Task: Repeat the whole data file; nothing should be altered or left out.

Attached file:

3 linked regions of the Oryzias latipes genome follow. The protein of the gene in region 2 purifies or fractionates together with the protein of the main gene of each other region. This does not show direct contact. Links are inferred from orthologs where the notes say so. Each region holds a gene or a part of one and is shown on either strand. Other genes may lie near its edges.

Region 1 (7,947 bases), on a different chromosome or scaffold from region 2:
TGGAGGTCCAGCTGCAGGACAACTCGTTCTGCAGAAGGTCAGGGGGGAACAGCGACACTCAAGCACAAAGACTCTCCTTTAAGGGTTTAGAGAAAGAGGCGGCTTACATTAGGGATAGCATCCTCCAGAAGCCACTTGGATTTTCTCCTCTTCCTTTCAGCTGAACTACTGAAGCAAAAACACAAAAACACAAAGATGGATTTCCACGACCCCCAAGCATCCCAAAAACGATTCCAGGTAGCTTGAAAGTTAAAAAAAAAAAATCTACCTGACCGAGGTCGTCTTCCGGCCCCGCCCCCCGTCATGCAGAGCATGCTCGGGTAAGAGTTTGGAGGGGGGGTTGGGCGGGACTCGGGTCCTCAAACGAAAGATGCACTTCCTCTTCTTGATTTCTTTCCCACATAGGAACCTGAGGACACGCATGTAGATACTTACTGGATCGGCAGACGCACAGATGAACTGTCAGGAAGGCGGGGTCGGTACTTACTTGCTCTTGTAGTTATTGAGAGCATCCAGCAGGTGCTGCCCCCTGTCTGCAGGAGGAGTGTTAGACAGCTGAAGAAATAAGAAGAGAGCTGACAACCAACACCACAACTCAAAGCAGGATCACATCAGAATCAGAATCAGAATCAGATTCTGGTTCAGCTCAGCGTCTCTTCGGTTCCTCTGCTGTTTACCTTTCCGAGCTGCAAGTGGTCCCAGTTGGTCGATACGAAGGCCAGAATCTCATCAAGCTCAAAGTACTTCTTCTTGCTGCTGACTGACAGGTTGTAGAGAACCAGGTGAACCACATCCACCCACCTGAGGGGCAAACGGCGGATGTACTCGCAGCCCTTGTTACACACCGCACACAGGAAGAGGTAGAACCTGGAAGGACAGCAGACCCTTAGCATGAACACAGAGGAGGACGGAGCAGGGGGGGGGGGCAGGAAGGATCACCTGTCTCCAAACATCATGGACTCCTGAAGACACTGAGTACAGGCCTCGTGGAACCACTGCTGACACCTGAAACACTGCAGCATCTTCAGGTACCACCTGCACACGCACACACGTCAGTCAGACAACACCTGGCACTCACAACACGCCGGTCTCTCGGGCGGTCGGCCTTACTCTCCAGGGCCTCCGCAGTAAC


3 linked regions of the Oryzias latipes genome follow. The protein of the gene in region 2 purifies or fractionates together with the protein of the main gene of each other region. This does not show direct contact. Links are inferred from orthologs where the notes say so. Each region holds a gene or a part of one and is shown on either strand. Other genes may lie near its edges.

Region 1 (7,947 bases), on a different chromosome or scaffold from region 2:
TGGAGGTCCAGCTGCAGGACAACTCGTTCTGCAGAAGGTCAGGGGGGAACAGCGACACTCAAGCACAAAGACTCTCCTTTAAGGGTTTAGAGAAAGAGGCGGCTTACATTAGGGATAGCATCCTCCAGAAGCCACTTGGATTTTCTCCTCTTCCTTTCAGCTGAACTACTGAAGCAAAAACACAAAAACACAAAGATGGATTTCCACGACCCCCAAGCATCCCAAAAACGATTCCAGGTAGCTTGAAAGTTAAAAAAAAAAAATCTACCTGACCGAGGTCGTCTTCCGGCCCCGCCCCCCGTCATGCAGAGCATGCTCGGGTAAGAGTTTGGAGGGGGGGTTGGGCGGGACTCGGGTCCTCAAACGAAAGATGCACTTCCTCTTCTTGATTTCTTTCCCACATAGGAACCTGAGGACACGCATGTAGATACTTACTGGATCGGCAGACGCACAGATGAACTGTCAGGAAGGCGGGGTCGGTACTTACTTGCTCTTGTAGTTATTGAGAGCATCCAGCAGGTGCTGCCCCCTGTCTGCAGGAGGAGTGTTAGACAGCTGAAGAAATAAGAAGAGAGCTGACAACCAACACCACAACTCAAAGCAGGATCACATCAGAATCAGAATCAGAATCAGATTCTGGTTCAGCTCAGCGTCTCTTCGGTTCCTCTGCTGTTTACCTTTCCGAGCTGCAAGTGGTCCCAGTTGGTCGATACGAAGGCCAGAATCTCATCAAGCTCAAAGTACTTCTTCTTGCTGCTGACTGACAGGTTGTAGAGAACCAGGTGAACCACATCCACCCACCTGAGGGGCAAACGGCGGATGTACTCGCAGCCCTTGTTACACACCGCACACAGGAAGAGGTAGAACCTGGAAGGACAGCAGACCCTTAGCATGAACACAGAGGAGGACGGAGCAGGGGGGGGGGGCAGGAAGGATCACCTGTCTCCAAACATCATGGACTCCTGAAGACACTGAGTACAGGCCTCGTGGAACCACTGCTGACACCTGAAACACTGCAGCATCTTCAGGTACCACCTGCACACGCACACACGTCAGTCAGACAACACCTGGCACTCACAACACGCCGGTCTCTCGGGCGGTCGGCCTTACTCTCCAGGGCCTCCGCAGTAAC